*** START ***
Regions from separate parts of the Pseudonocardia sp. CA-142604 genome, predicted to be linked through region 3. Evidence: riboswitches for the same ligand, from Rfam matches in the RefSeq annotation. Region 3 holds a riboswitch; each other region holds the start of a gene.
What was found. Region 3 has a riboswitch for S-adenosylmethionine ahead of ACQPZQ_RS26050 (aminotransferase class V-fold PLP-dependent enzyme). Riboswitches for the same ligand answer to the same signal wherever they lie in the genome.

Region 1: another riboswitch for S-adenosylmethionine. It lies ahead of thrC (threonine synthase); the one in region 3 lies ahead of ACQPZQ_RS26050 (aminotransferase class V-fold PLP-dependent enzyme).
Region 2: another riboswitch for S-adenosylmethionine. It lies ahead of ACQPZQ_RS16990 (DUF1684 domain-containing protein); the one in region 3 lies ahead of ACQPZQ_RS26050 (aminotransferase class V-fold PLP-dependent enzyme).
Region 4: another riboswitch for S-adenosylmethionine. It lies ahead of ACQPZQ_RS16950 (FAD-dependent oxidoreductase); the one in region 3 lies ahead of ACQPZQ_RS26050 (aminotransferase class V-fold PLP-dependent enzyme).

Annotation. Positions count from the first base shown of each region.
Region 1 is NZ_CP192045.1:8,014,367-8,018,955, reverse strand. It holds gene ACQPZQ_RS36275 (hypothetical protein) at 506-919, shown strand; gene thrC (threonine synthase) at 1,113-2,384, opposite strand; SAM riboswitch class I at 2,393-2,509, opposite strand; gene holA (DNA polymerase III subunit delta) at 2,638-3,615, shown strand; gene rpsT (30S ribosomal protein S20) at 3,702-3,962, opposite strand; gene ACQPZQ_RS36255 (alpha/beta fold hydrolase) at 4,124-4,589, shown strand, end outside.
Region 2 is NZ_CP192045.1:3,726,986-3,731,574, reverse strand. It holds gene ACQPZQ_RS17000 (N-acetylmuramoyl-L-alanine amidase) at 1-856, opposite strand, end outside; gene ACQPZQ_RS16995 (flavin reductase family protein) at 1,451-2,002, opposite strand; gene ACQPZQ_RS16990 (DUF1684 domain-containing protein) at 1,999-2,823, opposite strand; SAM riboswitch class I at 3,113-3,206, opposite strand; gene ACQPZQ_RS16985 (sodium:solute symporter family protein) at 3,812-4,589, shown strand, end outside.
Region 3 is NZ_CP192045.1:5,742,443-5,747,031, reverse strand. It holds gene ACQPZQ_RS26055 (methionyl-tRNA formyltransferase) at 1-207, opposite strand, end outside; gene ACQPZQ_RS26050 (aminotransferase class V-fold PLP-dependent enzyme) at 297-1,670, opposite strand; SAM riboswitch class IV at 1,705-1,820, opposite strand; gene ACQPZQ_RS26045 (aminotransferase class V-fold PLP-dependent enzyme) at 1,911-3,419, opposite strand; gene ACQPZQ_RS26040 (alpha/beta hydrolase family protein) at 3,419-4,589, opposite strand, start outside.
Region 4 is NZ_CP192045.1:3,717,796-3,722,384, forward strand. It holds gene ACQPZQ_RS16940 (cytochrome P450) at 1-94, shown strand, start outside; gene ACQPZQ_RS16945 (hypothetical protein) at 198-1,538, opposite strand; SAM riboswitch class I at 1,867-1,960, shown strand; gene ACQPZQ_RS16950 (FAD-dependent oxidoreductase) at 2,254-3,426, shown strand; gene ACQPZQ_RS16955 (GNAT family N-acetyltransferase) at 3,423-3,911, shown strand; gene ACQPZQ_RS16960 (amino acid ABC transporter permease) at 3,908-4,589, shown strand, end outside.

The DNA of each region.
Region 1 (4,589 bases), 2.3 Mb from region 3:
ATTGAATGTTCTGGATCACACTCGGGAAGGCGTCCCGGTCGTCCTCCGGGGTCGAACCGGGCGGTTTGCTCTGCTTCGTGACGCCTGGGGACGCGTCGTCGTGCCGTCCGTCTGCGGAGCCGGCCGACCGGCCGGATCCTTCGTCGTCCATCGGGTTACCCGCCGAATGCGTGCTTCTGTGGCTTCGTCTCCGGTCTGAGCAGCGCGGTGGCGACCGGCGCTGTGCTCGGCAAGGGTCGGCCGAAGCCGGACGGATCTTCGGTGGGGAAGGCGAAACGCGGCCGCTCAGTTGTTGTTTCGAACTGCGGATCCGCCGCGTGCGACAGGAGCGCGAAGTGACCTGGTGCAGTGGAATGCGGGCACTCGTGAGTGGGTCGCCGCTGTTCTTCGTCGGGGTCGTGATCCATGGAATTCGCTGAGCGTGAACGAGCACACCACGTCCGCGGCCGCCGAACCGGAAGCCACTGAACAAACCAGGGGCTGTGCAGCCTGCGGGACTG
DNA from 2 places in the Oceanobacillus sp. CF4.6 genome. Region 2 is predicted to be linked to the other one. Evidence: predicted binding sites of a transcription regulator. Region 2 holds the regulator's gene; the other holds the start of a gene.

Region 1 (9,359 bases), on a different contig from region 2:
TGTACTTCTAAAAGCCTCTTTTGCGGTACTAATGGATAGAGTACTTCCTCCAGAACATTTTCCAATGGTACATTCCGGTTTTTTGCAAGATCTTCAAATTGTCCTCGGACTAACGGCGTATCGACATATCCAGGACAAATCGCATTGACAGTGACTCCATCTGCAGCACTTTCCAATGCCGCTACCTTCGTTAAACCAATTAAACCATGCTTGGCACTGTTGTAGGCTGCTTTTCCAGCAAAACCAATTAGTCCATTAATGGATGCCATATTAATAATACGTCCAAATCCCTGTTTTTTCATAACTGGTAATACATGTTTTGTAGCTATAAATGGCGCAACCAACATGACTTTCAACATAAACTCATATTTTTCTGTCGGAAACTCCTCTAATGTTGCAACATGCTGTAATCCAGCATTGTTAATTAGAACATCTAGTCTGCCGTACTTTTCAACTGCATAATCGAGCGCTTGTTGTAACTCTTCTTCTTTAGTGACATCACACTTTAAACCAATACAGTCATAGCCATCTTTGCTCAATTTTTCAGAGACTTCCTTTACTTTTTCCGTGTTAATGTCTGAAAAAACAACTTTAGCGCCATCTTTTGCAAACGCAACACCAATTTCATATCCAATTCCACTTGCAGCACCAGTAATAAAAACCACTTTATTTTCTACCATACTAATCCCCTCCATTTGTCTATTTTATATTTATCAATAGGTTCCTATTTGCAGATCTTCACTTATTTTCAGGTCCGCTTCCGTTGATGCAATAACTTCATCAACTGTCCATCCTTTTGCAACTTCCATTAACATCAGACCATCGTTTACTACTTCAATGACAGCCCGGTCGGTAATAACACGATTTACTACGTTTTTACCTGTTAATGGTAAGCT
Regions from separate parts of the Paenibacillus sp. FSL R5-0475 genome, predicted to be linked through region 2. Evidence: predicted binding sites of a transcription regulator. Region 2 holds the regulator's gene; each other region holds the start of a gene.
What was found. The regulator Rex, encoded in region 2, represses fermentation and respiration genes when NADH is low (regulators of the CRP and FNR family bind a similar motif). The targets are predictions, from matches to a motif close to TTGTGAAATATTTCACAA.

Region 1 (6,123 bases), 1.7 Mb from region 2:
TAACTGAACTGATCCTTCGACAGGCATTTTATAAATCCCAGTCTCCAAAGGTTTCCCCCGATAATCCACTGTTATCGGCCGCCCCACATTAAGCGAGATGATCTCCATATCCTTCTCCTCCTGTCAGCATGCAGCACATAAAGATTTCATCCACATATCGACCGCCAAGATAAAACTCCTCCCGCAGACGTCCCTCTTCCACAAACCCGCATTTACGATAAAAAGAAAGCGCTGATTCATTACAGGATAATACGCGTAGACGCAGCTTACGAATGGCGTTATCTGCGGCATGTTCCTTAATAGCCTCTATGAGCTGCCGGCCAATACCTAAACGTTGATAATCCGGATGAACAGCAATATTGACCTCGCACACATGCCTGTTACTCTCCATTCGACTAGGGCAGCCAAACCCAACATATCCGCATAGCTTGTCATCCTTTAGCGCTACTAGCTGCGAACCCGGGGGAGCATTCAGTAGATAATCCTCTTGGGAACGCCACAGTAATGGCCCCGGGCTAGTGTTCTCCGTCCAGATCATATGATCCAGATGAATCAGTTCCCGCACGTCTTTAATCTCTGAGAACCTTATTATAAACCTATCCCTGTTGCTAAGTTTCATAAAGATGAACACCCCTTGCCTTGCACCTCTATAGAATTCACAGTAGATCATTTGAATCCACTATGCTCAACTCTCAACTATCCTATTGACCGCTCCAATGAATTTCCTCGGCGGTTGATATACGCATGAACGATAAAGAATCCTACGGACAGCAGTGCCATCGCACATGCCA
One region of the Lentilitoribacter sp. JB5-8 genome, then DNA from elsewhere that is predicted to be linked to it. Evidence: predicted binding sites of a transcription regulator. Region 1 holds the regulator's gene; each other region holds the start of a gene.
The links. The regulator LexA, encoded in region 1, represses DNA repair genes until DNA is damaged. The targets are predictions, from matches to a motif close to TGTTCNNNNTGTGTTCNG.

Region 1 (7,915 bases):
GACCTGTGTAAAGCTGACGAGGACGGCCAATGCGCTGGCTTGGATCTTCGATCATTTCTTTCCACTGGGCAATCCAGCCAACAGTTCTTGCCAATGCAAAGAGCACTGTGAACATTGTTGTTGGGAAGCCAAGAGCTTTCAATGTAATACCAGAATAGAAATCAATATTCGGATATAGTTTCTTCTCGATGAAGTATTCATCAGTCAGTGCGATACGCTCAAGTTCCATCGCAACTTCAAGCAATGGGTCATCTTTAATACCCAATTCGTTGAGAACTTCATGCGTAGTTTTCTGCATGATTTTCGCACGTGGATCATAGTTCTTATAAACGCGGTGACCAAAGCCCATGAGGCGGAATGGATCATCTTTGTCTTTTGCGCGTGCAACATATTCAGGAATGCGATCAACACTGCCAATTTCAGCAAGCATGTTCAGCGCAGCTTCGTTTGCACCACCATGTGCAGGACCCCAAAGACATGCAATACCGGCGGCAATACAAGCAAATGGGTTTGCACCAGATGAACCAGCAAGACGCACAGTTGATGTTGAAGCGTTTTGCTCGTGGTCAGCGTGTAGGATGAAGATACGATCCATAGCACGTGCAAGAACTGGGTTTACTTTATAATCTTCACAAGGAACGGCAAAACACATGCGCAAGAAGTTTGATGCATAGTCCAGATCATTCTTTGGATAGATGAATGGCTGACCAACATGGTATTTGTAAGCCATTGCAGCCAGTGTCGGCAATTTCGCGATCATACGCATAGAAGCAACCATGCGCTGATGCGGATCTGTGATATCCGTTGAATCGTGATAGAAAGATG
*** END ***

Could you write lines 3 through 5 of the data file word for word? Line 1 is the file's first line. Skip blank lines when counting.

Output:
Region 1: another riboswitch for S-adenosylmethionine. It lies ahead of thrC (threonine synthase); the one in region 3 lies ahead of ACQPZQ_RS26050 (aminotransferase class V-fold PLP-dependent enzyme).
Region 2: another riboswitch for S-adenosylmethionine. It lies ahead of ACQPZQ_RS16990 (DUF1684 domain-containing protein); the one in region 3 lies ahead of ACQPZQ_RS26050 (aminotransferase class V-fold PLP-dependent enzyme).
Region 4: another riboswitch for S-adenosylmethionine. It lies ahead of ACQPZQ_RS16950 (FAD-dependent oxidoreductase); the one in region 3 lies ahead of ACQPZQ_RS26050 (aminotransferase class V-fold PLP-dependent enzyme).